What the author is missing here is that the conversion of building consents into actual building also drops precipitously during building downturns.

Many of the current consents in the system will remain just that until the more speculative end of the market is seeing a better prospect of selling off the plans or are confident they can sell a completed project.

Personal anecdote: I know of a developer who had 10 homes in the pipeline to build but canned them all for lack of sales or inquiry. That's ten consents but no building. 



I’m going to make a bold prediction here; I can see this trend continuing (to a greater or lesser extent) for the next 6 to 12 months.

My, this guy is pretty brave...


"Positive indicator"... only if you're already wealthy and own a house or two, and dont need to drive anywhere or go to hospital.


Certainly seeing a potential glut over the next 12 month or so in civil infrastructure.  Hard to gauge exactly as this time of year normally quietens down as all the consultants squirrel away at the next batch of projects to be released for the current fiscal year.  Election year doesn't help, and I suspect 3 waters is putting some projects on the backburner because why fund from council funds when the taxpayer can fund it.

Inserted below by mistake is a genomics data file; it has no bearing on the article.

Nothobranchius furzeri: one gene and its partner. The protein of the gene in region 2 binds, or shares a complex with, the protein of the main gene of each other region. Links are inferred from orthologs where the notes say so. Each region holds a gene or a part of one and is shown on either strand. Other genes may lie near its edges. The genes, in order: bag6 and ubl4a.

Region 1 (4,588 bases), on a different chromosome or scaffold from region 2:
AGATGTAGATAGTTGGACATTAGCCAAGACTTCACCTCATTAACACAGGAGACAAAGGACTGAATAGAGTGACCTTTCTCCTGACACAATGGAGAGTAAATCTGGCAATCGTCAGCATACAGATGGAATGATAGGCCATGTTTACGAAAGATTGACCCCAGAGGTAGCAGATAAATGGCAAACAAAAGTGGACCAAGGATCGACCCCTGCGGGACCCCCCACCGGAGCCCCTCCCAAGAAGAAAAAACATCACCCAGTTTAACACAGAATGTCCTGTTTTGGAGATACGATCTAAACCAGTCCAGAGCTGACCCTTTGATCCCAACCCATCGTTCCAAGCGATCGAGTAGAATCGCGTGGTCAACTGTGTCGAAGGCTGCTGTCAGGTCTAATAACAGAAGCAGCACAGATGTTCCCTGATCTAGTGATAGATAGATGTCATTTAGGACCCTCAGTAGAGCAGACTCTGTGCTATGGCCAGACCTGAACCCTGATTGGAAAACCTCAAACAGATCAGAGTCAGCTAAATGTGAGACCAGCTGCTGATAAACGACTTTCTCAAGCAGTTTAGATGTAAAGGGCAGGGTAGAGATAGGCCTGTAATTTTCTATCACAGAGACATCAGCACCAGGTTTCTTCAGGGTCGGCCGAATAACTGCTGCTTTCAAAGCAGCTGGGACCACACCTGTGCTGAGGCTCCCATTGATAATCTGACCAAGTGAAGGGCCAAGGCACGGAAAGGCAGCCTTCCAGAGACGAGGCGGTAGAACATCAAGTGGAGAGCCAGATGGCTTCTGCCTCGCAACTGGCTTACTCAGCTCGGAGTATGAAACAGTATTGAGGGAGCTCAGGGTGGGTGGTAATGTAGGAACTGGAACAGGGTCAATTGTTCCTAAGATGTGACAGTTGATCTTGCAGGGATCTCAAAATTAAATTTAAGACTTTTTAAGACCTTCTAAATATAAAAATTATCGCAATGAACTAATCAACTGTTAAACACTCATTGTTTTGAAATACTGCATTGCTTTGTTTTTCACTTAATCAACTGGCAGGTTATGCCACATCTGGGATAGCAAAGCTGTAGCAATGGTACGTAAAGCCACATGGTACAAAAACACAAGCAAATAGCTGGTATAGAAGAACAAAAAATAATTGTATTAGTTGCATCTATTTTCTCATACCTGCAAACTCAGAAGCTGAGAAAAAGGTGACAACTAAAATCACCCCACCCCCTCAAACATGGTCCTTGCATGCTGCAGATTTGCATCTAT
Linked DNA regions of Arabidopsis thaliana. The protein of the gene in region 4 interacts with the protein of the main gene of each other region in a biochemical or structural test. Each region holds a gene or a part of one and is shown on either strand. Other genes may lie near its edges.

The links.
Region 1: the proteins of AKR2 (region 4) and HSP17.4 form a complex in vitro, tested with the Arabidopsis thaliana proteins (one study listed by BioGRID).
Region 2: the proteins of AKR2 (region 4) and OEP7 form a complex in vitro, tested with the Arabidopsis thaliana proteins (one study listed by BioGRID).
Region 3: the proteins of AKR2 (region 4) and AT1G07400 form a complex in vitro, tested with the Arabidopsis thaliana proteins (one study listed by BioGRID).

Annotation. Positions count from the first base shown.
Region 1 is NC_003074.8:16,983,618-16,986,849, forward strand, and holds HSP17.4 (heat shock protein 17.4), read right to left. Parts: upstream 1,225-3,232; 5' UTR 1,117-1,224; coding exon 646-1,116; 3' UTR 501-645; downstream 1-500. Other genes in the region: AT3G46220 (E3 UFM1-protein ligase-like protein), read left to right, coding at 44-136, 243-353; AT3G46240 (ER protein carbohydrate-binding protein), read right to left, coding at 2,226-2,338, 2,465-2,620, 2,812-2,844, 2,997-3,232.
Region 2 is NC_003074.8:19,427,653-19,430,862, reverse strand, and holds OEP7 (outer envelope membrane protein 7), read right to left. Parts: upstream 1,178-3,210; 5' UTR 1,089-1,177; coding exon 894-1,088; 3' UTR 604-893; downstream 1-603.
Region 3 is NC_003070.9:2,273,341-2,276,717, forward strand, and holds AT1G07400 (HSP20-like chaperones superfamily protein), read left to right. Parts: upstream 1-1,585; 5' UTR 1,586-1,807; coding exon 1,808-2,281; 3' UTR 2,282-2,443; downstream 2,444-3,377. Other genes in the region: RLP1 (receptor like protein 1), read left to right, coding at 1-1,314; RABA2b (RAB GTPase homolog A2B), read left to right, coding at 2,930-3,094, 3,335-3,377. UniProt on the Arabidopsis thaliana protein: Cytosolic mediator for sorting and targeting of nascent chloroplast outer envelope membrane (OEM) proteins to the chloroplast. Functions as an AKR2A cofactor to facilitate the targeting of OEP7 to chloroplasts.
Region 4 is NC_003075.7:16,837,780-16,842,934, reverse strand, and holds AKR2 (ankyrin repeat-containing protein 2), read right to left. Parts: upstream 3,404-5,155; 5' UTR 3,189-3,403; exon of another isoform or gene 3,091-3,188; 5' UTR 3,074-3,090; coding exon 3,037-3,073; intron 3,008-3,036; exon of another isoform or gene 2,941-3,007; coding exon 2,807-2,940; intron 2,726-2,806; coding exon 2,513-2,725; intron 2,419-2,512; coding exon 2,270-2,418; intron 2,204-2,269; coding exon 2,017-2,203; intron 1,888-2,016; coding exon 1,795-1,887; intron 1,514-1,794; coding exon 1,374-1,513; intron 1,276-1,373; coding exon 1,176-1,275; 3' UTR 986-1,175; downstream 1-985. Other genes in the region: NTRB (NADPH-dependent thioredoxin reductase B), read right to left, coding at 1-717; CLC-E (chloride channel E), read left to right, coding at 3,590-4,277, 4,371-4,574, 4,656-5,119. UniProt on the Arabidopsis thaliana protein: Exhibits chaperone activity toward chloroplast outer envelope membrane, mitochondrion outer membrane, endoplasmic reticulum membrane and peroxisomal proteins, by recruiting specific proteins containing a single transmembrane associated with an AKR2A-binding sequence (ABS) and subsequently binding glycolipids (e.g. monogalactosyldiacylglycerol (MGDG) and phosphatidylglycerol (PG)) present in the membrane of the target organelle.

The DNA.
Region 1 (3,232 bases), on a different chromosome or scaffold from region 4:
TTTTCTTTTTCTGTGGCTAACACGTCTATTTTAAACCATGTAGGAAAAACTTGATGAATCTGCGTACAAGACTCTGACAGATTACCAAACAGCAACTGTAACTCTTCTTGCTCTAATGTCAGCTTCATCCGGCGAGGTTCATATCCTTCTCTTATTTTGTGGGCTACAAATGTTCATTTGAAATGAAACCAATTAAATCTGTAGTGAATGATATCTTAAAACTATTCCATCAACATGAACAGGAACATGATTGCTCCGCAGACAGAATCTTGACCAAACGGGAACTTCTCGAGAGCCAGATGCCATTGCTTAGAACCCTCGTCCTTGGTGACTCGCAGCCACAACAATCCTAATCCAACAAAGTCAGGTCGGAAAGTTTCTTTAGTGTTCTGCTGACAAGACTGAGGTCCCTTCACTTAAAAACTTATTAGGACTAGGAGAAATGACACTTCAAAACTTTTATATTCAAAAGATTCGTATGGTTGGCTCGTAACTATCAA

I just had a vision... I foresaw Kianga Ora buying homes from folks who were forced to sell and had lost their deposit, due to the housing market crash. Then let the former owners stay in their home at KO rent prices ($150pw for a 3 bed).

A nightmare or a dream? Who knows. But I only think this would happen if National don't win the election. The vision is fuzzy, so I have no idea on timeframe.


So how about a comparison with Consented v CCC's?